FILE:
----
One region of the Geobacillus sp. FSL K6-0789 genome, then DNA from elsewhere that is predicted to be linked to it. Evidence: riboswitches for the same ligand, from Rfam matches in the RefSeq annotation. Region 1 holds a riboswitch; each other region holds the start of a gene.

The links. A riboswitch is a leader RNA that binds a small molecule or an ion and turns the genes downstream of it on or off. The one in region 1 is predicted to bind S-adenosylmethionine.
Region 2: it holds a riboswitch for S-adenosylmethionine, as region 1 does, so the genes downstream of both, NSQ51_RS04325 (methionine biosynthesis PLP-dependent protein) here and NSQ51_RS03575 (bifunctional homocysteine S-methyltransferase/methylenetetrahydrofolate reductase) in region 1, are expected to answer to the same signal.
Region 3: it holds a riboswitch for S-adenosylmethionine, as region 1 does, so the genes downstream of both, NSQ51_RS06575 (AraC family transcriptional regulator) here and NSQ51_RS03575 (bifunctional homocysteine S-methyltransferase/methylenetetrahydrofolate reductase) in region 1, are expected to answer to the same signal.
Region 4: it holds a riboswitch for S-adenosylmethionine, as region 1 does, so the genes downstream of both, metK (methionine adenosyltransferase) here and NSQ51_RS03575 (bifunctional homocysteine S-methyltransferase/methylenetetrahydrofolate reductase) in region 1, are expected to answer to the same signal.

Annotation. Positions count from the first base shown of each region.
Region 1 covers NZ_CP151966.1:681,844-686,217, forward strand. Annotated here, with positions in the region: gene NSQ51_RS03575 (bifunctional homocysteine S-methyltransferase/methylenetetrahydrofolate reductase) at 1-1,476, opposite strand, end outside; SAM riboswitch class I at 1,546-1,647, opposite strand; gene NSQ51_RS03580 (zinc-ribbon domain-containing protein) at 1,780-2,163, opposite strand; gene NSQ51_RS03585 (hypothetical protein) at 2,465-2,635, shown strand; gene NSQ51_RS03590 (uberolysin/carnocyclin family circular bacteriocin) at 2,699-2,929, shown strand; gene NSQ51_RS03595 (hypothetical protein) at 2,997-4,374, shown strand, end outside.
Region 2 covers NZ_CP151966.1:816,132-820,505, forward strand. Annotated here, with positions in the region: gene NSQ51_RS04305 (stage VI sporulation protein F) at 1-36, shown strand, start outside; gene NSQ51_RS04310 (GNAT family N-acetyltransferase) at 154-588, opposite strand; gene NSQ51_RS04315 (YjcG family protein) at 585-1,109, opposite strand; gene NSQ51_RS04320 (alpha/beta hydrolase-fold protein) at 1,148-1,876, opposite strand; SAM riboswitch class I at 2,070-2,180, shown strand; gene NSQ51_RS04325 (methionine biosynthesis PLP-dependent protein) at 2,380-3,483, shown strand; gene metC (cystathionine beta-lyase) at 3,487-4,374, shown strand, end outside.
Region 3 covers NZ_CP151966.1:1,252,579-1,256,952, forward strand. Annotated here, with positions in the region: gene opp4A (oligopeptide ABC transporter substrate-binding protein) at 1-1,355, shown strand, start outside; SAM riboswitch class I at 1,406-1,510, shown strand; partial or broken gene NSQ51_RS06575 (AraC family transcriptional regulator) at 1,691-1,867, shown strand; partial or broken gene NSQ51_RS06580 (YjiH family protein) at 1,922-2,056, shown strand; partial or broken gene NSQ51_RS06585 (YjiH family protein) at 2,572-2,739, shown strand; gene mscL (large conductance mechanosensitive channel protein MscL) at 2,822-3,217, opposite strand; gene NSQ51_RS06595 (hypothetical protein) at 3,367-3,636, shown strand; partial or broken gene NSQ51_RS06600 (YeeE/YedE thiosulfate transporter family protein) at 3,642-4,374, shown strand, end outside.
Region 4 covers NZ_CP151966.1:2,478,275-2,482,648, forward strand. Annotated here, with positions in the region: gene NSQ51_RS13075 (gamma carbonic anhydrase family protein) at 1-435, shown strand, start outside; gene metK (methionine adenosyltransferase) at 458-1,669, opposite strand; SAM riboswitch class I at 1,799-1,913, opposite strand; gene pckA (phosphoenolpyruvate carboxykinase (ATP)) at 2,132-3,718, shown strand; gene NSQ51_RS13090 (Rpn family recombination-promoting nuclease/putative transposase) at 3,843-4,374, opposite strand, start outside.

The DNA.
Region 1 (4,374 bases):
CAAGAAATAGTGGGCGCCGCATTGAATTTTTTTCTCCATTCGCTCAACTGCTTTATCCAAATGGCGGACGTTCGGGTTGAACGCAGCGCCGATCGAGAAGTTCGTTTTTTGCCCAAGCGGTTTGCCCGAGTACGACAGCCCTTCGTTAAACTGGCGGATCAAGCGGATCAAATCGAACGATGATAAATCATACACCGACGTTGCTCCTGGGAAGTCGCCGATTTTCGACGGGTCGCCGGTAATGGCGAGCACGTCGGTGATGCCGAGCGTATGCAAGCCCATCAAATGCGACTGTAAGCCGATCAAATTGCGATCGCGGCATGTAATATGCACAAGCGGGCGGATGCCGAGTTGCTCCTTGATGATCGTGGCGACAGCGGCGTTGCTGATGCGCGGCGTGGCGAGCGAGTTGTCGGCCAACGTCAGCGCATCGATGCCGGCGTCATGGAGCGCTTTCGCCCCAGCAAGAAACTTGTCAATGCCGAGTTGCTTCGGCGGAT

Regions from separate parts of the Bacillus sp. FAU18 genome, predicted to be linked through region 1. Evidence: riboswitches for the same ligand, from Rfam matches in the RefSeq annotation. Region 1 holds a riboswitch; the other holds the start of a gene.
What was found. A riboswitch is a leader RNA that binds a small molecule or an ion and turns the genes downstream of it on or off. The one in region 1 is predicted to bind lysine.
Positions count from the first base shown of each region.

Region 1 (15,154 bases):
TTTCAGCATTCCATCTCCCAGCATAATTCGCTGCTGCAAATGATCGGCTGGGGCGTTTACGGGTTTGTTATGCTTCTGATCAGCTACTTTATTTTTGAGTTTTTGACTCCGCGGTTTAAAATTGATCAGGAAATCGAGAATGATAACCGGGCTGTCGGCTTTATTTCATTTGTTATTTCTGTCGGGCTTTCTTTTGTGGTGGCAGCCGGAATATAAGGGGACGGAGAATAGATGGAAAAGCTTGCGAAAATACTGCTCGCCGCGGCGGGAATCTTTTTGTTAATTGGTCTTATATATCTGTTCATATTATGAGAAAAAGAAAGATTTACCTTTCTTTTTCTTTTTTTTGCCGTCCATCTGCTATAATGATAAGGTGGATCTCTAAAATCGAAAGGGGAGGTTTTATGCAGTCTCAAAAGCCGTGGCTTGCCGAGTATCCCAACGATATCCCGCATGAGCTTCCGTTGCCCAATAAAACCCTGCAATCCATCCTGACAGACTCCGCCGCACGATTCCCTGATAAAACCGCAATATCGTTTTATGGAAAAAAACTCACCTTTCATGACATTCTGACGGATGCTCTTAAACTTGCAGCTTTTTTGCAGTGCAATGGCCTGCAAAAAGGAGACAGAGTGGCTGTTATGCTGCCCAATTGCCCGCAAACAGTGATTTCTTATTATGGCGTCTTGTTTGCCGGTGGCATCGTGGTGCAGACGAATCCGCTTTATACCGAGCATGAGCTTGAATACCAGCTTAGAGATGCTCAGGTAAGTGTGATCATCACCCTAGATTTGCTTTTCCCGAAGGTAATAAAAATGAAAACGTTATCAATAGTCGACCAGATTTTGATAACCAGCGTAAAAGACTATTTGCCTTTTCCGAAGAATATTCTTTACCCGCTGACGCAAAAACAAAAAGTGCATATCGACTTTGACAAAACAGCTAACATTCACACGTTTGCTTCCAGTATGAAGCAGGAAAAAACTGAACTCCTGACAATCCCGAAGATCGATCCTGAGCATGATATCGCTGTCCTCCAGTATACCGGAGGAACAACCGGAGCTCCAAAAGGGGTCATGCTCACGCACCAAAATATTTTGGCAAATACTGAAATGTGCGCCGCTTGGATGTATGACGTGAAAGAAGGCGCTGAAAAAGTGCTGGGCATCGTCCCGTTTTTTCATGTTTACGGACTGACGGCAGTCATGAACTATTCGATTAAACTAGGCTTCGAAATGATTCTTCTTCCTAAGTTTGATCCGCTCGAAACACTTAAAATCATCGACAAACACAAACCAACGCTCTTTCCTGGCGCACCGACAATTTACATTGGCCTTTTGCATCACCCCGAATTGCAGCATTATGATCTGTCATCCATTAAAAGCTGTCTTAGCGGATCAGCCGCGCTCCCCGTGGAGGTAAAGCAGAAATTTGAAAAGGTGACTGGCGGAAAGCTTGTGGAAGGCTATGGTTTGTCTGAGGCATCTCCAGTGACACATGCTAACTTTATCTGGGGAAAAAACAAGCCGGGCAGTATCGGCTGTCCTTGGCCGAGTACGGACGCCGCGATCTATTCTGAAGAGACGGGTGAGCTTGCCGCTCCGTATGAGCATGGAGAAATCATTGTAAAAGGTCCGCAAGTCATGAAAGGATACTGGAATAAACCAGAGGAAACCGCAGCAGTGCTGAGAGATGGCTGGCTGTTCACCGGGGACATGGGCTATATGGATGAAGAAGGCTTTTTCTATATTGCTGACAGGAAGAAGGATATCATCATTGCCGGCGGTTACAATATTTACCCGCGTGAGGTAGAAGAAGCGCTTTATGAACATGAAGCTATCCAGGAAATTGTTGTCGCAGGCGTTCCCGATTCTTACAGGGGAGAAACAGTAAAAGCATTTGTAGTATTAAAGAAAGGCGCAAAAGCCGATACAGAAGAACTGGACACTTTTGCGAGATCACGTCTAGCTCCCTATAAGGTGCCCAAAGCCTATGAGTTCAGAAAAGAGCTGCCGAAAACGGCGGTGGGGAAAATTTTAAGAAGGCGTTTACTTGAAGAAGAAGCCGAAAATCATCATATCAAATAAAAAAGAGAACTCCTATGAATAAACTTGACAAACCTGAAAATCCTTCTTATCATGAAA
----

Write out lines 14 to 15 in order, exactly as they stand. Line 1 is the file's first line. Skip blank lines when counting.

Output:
Regions from separate parts of the Bacillus sp. FAU18 genome, predicted to be linked through region 1. Evidence: riboswitches for the same ligand, from Rfam matches in the RefSeq annotation. Region 1 holds a riboswitch; the other holds the start of a gene.
What was found. A riboswitch is a leader RNA that binds a small molecule or an ion and turns the genes downstream of it on or off. The one in region 1 is predicted to bind lysine.